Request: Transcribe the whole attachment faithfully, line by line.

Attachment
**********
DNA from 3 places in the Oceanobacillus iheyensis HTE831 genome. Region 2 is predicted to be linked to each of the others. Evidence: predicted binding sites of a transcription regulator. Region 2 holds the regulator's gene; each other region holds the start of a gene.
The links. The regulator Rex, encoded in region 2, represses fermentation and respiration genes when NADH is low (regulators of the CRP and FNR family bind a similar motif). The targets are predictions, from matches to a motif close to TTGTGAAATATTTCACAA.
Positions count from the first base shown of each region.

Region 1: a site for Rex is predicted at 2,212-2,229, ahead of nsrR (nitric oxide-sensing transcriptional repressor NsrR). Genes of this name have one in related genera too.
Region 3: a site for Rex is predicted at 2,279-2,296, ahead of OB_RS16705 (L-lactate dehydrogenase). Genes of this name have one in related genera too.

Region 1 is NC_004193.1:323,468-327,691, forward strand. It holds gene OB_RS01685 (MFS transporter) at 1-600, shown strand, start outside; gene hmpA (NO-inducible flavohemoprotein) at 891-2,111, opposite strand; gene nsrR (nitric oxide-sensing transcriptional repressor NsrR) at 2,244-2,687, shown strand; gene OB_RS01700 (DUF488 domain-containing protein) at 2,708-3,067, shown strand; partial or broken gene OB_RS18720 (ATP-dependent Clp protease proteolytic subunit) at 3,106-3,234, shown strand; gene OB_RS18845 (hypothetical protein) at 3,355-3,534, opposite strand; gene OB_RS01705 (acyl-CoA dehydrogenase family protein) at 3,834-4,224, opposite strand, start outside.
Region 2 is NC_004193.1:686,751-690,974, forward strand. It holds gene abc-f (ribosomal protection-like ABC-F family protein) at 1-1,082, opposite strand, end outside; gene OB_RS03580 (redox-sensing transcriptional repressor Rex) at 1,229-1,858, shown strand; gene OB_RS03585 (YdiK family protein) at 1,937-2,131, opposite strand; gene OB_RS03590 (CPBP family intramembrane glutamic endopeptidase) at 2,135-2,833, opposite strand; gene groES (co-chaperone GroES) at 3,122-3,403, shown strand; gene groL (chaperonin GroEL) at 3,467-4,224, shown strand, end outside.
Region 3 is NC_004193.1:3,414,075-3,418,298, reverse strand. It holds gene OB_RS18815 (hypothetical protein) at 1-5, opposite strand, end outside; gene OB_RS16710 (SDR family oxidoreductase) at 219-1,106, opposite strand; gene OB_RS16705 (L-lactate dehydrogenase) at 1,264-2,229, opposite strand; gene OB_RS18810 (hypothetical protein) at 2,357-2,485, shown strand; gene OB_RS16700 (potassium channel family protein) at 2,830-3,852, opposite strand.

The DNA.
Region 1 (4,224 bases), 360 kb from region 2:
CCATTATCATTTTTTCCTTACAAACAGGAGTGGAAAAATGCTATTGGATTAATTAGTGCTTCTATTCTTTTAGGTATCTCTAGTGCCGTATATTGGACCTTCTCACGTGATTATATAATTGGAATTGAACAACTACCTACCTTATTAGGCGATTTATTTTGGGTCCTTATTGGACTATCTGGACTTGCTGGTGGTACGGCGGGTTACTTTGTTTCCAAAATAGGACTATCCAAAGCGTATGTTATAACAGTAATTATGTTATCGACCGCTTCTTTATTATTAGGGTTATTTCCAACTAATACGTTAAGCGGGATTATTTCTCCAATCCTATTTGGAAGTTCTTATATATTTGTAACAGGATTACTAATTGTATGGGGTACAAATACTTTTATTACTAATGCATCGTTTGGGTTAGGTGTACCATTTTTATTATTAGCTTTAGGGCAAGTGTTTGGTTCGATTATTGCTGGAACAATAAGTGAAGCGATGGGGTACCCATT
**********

DNA from 3 places in the Oceanobacillus iheyensis HTE831 genome. Region 2 is predicted to be linked to each of the others. Evidence: predicted binding sites of a transcription regulator. Region 2 holds the regulator's gene; each other region holds the start of a gene.
The links. The regulator Rex, encoded in region 2, represses fermentation and respiration genes when NADH is low (regulators of the CRP and FNR family bind a similar motif). The targets are predictions, from matches to a motif close to TTGTGAAATATTTCACAA.
Positions count from the first base shown of each region.

Region 1: a site for Rex is predicted at 2,212-2,229, ahead of nsrR (nitric oxide-sensing transcriptional repressor NsrR). Genes of this name have one in related genera too.
Region 3: a site for Rex is predicted at 2,279-2,296, ahead of OB_RS16705 (L-lactate dehydrogenase). Genes of this name have one in related genera too.

Region 1 is NC_004193.1:323,468-327,691, forward strand. It holds gene OB_RS01685 (MFS transporter) at 1-600, shown strand, start outside; gene hmpA (NO-inducible flavohemoprotein) at 891-2,111, opposite strand; gene nsrR (nitric oxide-sensing transcriptional repressor NsrR) at 2,244-2,687, shown strand; gene OB_RS01700 (DUF488 domain-containing protein) at 2,708-3,067, shown strand; partial or broken gene OB_RS18720 (ATP-dependent Clp protease proteolytic subunit) at 3,106-3,234, shown strand; gene OB_RS18845 (hypothetical protein) at 3,355-3,534, opposite strand; gene OB_RS01705 (acyl-CoA dehydrogenase family protein) at 3,834-4,224, opposite strand, start outside.
Region 2 is NC_004193.1:686,751-690,974, forward strand. It holds gene abc-f (ribosomal protection-like ABC-F family protein) at 1-1,082, opposite strand, end outside; gene OB_RS03580 (redox-sensing transcriptional repressor Rex) at 1,229-1,858, shown strand; gene OB_RS03585 (YdiK family protein) at 1,937-2,131, opposite strand; gene OB_RS03590 (CPBP family intramembrane glutamic endopeptidase) at 2,135-2,833, opposite strand; gene groES (co-chaperone GroES) at 3,122-3,403, shown strand; gene groL (chaperonin GroEL) at 3,467-4,224, shown strand, end outside.
Region 3 is NC_004193.1:3,414,075-3,418,298, reverse strand. It holds gene OB_RS18815 (hypothetical protein) at 1-5, opposite strand, end outside; gene OB_RS16710 (SDR family oxidoreductase) at 219-1,106, opposite strand; gene OB_RS16705 (L-lactate dehydrogenase) at 1,264-2,229, opposite strand; gene OB_RS18810 (hypothetical protein) at 2,357-2,485, shown strand; gene OB_RS16700 (potassium channel family protein) at 2,830-3,852, opposite strand.

The DNA.
Region 1 (4,224 bases), 360 kb from region 2:
CCATTATCATTTTTTCCTTACAAACAGGAGTGGAAAAATGCTATTGGATTAATTAGTGCTTCTATTCTTTTAGGTATCTCTAGTGCCGTATATTGGACCTTCTCACGTGATTATATAATTGGAATTGAACAACTACCTACCTTATTAGGCGATTTATTTTGGGTCCTTATTGGACTATCTGGACTTGCTGGTGGTACGGCGGGTTACTTTGTTTCCAAAATAGGACTATCCAAAGCGTATGTTATAACAGTAATTATGTTATCGACCGCTTCTTTATTATTAGGGTTATTTCCAACTAATACGTTAAGCGGGATTATTTCTCCAATCCTATTTGGAAGTTCTTATATATTTGTAACAGGATTACTAATTGTATGGGGTACAAATACTTTTATTACTAATGCATCGTTTGGGTTAGGTGTACCATTTTTATTATTAGCTTTAGGGCAAGTGTTTGGTTCGATTATTGCTGGAACAATAAGTGAAGCGATGGGGTACCCATT